Starting the series on the road, in hostile territory, despite having the home-field advantage for the ALDS. A two-and-a-half-hour rain delay keeping Sabathia off the mound. (Luckily, he was able to keep loose in the clubhouse by repeatedly thrusting his arm into a barrel of Cap’n Crunch.) A castoff from the Rockies, coming back from an injury to make his first start in a month, matching your ace into the sixth inning. Nate McClouth and Lew Ford involved in the same scoring play.
You hate to let your mind return to that black magic place again, especially when Robbie Cano tells you he saw Buck Showalter blessing Jason Hammel with chicken bones in the dugout between innings, but it gets tempting. You think you’re rid of that narrative. You’re not. You’ve seen too much to just put it away forever.
And then you push across five runs against their closer in the ninth and all spells, real or imaginary, are broken.
The team was pretty amped up in the locker room afterward, especially the guys who aren’t as battle-tested in the postseason (i.e., everyone on the roster without at least three rings). You let them have a couple of moments to bask in it — there’s nothing wrong with enjoying a big W now that the playoffs have started — but there’s another game tomorrow. And at least one more after that. And then you need four more wins, and then another four wins.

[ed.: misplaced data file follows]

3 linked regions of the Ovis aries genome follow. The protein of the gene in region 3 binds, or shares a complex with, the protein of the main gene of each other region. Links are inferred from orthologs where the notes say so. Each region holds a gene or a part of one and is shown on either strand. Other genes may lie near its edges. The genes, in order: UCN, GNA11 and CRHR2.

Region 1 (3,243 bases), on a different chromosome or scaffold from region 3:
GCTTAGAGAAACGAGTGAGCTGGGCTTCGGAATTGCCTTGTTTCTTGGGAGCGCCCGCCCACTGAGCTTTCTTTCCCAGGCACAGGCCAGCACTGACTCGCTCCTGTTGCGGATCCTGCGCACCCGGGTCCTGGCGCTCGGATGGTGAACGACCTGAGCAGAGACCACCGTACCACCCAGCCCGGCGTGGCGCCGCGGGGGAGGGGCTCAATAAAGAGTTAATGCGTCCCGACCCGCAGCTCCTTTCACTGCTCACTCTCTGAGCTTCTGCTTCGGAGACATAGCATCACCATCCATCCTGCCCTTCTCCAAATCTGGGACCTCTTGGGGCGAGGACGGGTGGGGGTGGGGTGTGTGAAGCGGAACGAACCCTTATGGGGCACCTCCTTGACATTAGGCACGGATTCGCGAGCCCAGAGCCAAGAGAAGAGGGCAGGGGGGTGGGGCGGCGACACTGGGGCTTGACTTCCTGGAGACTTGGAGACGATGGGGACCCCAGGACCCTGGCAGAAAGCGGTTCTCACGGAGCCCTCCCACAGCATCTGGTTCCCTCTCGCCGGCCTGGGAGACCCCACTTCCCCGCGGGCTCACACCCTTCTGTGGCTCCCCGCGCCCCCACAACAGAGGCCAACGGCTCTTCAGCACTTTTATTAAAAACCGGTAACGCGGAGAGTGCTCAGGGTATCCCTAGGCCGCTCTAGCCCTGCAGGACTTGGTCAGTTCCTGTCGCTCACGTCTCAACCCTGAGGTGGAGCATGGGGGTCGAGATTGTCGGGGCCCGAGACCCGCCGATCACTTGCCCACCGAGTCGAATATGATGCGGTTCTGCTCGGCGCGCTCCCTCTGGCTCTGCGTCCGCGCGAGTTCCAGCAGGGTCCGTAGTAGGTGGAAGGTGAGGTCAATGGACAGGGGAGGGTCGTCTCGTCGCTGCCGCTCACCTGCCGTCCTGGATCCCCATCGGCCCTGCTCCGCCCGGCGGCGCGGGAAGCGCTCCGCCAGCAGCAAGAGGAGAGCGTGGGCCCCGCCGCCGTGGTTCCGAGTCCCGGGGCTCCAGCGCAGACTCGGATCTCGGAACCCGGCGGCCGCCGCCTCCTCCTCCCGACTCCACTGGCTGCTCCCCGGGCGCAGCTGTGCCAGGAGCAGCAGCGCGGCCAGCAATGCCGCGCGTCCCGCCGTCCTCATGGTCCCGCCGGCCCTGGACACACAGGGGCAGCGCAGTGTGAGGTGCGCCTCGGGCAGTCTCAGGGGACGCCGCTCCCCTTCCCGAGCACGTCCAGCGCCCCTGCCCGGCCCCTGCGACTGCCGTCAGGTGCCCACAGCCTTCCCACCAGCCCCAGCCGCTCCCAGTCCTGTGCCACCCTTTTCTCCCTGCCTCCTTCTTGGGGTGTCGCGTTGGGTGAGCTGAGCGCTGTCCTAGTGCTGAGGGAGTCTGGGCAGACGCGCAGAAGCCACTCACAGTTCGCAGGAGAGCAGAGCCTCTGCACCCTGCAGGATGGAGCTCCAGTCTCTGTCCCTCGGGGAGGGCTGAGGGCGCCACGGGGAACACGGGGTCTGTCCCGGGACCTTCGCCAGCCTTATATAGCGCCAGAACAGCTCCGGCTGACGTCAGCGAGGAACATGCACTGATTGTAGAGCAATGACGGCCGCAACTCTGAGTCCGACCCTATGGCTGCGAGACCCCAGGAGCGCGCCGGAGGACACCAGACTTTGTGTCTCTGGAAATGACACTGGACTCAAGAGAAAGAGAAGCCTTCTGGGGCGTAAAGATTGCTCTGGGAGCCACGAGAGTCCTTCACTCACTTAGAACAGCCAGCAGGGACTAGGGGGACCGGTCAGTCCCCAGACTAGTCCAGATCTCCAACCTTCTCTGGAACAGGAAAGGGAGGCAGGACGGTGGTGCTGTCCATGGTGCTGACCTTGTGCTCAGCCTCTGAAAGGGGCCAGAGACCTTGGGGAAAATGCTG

As Captain, you have to remind everybody of that, before Swish gets himself killed by trying to give Rafael Soriano one of his patented “Victory Wedgies.”
So you just walk to the center of the room, silence everyone with a finger across your lips, and then point to the bulletin board.
They get the message immediately.
It’s on the index card.
(Because you brought it with you on the road. A Captain can’t take chances with the availability of index cards in the visitors’ clubhouse.)
Monday, October 8: at Baltimore
You can’t say enough about how important Ichiro has been to this team since the trade. You never want to get ahead of yourself that early in a game, but you can’t help but feel good about things when you’re in the first inning and he pulls out a move at home plate that you’ve never seen before. The guy’s amazing. Back on the bench, I noticed he was giggling, so I ask his translator what’s so funny. “He says he also stole the ump’s wallet on the way back to the dugout. Adding it to his collection.”
But after that, it was nothing but frustrating missed opportunities. Ten guys left on base. My throwing error. A-Rod’s strikeout to end the game.
I see Alex sitting in front of his locker with his eyes closed and a weird smile on his face, so I decide to pick him up after a tough at-bat.
“You’ll get them Wednesday, Al.”
He doesn’t open his eyes.
“What do you mean, Jetes?”
“The one that ended the game?”
“Oh, that. Moved on. Doing my visualizations for next time.”
“How’s that going?”
“Grounder to third. But I’m getting there.”
“I guess it’s important to start small.”
“You really get me, Jetes. Always have.”
I’m talking to a couple of reporters when I hear Alex’s scream.
“PASSED BALL! WAVING HIM HOME! WAVING HIM HOME!”
“What’s that about?” they ask.
Tuesday, October 9: Off day
There’s only one thing on the agenda today:
- Write new index card.
Sometimes it’s important to start small.